Intriguing! I’m liking the sound of these currentgifts and their influence on this science fiction world.

Previous reports have described Carve the Mark as the first part in a duology, with part 2 getting a release in 2018.

This will be the first book published since Roth wrapped up the Divergent Series. Although Allegiant was released in 2013, a book with short stories about Four arrived the following summer.

You can pre-order Carve the Mark here. Do you think you’ll be reading it?

Trials of Apollo: The Hidden Oracle may have only just crash-landed in a dumpster near you, but we’ve already got information on the second book!

According to his newly upgraded website (hey! us too!), the second book in Rick Riordan’s latest Greek mythology series will be released on May 2, 2017 and is titled The Dark Prophecy. That doesn’t sound ominous at all.

The synopsis reads, “Zeus has punished his son Apollo–god of the sun, music, archery, poetry, and more–by casting him down to earth in the form of a gawky, acne-covered 16-year-old mortal named Lester. The only way Apollo can reclaim his rightful place on Mount Olympus is by restoring several Oracles that have gone dark. What is affecting the Oracles, and how can Apollo/Lester do anything about them without his powers? After experiencing a series of dangerous–and frankly, humiliating–trials at Camp Half-Blood, Lester must now leave the relative safety of the demigod training ground and embark on a hair-raising journey across North America. Fortunately, what he lacks in godly graces he’s gaining in new friendships–with heroes who will be very familiar to fans of the Percy Jackson and the Olympians and Heroes of Olympus series. Come along for what promises to be a harrowing, hilarious, and haiku-filled ride.”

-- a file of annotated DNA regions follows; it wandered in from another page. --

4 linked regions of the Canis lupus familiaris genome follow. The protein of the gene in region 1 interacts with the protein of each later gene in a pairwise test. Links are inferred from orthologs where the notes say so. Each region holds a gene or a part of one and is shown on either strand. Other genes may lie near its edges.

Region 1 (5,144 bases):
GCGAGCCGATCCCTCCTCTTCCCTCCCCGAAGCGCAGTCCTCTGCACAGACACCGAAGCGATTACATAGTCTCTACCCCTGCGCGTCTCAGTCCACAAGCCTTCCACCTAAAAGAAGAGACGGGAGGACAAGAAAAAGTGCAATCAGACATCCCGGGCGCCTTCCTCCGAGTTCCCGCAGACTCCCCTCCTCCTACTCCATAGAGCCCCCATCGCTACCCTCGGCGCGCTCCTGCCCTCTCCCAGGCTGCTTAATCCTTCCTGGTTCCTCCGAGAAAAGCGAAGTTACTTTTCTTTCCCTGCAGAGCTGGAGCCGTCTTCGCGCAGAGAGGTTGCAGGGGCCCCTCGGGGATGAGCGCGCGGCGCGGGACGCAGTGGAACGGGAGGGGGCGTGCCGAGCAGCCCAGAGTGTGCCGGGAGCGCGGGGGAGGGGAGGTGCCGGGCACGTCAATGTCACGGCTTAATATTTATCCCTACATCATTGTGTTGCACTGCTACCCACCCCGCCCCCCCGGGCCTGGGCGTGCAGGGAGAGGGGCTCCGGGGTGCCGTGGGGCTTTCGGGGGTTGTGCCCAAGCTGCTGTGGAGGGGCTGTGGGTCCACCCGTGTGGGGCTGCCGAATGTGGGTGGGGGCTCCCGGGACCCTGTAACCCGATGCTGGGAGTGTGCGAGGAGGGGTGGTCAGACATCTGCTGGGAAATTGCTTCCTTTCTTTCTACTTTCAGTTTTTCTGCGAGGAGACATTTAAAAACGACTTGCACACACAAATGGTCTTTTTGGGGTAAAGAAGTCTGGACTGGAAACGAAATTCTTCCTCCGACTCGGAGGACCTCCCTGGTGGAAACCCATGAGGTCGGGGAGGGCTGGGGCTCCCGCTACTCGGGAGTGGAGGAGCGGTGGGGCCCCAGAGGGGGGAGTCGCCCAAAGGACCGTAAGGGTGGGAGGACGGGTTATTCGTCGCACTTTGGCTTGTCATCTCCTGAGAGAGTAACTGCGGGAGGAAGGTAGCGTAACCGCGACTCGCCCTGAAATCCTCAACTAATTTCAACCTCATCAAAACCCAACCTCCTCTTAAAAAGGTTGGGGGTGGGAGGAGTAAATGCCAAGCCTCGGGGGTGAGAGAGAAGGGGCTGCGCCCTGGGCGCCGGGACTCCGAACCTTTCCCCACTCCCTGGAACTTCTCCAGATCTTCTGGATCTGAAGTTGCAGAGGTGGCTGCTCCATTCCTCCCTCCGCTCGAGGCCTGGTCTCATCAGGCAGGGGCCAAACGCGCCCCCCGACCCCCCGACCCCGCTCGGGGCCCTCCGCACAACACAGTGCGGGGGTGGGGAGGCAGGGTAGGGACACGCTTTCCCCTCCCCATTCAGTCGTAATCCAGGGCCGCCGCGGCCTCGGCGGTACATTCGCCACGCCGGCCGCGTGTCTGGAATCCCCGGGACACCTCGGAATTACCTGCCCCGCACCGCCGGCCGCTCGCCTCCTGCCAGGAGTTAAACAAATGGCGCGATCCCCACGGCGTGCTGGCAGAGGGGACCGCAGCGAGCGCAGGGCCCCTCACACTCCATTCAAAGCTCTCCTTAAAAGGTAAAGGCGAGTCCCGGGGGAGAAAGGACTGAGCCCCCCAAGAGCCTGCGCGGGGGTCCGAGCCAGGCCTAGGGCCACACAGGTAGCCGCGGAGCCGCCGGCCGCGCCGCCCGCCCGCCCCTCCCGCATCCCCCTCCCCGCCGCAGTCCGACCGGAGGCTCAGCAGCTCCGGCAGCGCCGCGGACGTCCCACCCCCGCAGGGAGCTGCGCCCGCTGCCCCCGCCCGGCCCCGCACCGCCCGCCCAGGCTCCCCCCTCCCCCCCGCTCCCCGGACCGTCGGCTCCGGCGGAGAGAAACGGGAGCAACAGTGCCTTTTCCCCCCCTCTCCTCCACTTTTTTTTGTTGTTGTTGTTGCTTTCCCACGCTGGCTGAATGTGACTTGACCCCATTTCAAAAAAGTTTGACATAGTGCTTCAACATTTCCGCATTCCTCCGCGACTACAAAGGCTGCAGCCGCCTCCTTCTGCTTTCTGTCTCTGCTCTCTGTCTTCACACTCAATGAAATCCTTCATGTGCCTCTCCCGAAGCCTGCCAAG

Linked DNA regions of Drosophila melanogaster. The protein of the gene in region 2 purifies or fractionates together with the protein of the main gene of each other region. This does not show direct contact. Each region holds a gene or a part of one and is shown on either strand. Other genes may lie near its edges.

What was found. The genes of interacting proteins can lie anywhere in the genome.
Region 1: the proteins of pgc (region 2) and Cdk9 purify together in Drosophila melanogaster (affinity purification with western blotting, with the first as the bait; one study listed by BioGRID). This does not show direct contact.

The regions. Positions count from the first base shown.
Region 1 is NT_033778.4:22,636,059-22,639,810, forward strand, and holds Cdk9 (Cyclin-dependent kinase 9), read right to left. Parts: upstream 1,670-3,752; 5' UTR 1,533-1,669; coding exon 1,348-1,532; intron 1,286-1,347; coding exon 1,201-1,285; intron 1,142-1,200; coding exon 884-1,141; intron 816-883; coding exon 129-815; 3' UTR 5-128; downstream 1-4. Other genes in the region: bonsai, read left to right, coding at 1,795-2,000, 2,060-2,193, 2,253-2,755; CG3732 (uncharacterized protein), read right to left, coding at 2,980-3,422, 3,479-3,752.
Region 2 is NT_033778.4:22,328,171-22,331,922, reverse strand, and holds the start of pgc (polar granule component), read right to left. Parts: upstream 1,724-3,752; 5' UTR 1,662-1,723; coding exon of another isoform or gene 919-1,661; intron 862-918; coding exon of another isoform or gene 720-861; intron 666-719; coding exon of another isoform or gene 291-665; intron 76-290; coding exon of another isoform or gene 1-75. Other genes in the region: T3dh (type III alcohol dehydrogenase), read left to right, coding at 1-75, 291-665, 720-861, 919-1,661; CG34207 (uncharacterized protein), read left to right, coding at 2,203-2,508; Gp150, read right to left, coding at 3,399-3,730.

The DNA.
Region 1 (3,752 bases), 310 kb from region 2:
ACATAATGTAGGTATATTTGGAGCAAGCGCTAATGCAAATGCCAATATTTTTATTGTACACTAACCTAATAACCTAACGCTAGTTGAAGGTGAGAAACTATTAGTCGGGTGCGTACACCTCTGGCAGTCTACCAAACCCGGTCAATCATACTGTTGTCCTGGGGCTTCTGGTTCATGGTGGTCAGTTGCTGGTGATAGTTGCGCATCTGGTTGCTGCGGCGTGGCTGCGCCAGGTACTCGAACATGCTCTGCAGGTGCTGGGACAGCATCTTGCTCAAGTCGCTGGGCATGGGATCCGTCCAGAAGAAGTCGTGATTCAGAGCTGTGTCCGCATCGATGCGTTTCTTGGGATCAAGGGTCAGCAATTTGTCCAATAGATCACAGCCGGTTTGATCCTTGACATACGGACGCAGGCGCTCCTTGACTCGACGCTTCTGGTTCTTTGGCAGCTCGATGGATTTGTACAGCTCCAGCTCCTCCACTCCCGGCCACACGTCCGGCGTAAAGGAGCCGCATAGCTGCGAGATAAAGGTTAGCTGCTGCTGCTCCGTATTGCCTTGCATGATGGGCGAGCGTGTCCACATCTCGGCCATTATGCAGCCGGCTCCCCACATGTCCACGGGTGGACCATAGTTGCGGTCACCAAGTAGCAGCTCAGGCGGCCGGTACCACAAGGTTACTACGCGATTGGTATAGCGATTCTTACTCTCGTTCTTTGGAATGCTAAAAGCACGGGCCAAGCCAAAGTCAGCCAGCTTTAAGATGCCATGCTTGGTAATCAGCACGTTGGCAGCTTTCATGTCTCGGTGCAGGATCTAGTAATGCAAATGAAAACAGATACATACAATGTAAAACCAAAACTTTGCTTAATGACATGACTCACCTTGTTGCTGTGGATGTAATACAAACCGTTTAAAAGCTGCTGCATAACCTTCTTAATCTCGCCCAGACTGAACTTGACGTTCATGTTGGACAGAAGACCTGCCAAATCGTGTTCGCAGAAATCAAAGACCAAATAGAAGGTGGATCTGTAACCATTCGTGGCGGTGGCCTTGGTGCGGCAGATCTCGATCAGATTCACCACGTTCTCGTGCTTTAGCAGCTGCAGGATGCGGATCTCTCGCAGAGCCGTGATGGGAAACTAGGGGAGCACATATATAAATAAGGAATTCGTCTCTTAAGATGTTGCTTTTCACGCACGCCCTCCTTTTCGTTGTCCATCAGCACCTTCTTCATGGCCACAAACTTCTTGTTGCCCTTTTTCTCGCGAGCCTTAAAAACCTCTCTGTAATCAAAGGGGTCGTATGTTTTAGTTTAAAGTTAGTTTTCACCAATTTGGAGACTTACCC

Riordan’s fancy new website has a cool feature where, as you scroll the page, the dotted yellow line is replaced by a solid red one, like you’re really seeing yourself exploring the world as you venture through his books. (Accurate.) The Hidden Oracle took place in New York City, but our map tells us Apollo will be venturing into the unknown for the second book. Or has that bit of information just not been set in stone yet? There was something about Indiana…and bananas.

The Trials of Apollo is already off to a fantastic start. Check back later for our review of The Hidden Oracle and other in-depth coverage.

What did you think of ‘The Hidden Oracle’?

‘Star Wars: The Force Awakens’ originally opened with Luke Skywalker’s hand

The space ship giving the finger to the audience wasn't how The Force Awakens was meant to open at all.

8:53 am EDT, May 5, 2016

Star Wars: The Force Awakens made us wait until the very end before they revealed Luke Skywalker. But that wasn’t always the plan, according to Mark Hamill.

The opening shot of The Force Awakens is pretty iconic, and (unintentionally?) hilarious: A giant space ship blocks out our view of a planet, and for a second, J.J. Abrams is almost definitely giving the audience the finger.

Star Wars opening

Perhaps that finger says, “Suck it nerdz, I’m gonna make you sit through this whole film before revealing Luke Skywalker!” Because, as it turns out, we almost saw a bit of him right at the very start of the film.

Mark Hamill, speaking to The Sun (via Collider), has revealed that the original opening shot was a teaser of sorts to the scene at Maz Kanata’s castle, in which Rey finds the lightsaber:

“I can tell you now that in the original opening shot of 7, the first thing that came into frame was a hand with a lightsaber, a severed hand that enters the atmosphere, and then the hand and bone burns away and goes sticking into the surface of Jakku, and this alien hand comes in, don’t know if it was Maz but it was an alien hand who takes the lightsaber way, and then the movie proceeds as you see it.”

So basically we were meant to believe that Luke’s hand fell from the Cloud City tower on Bespin in the Outer Rim Territories (where he battled Darth Vader in The Empire Strikes Back), into space, and somehow found its way to Jakku?

Gotta say, as cool of an image that would have been, it wouldn’t have made a lot of sense.

It does help to fill in some of the gaps about just how Luke’s original lightsaber came into Maz’s possession, however. How do you think she got her hands (too soon?) on it?

Would you have preferred ‘Star Wars: The Force Awakens’ opening with Luke’s hand and the lightsaber?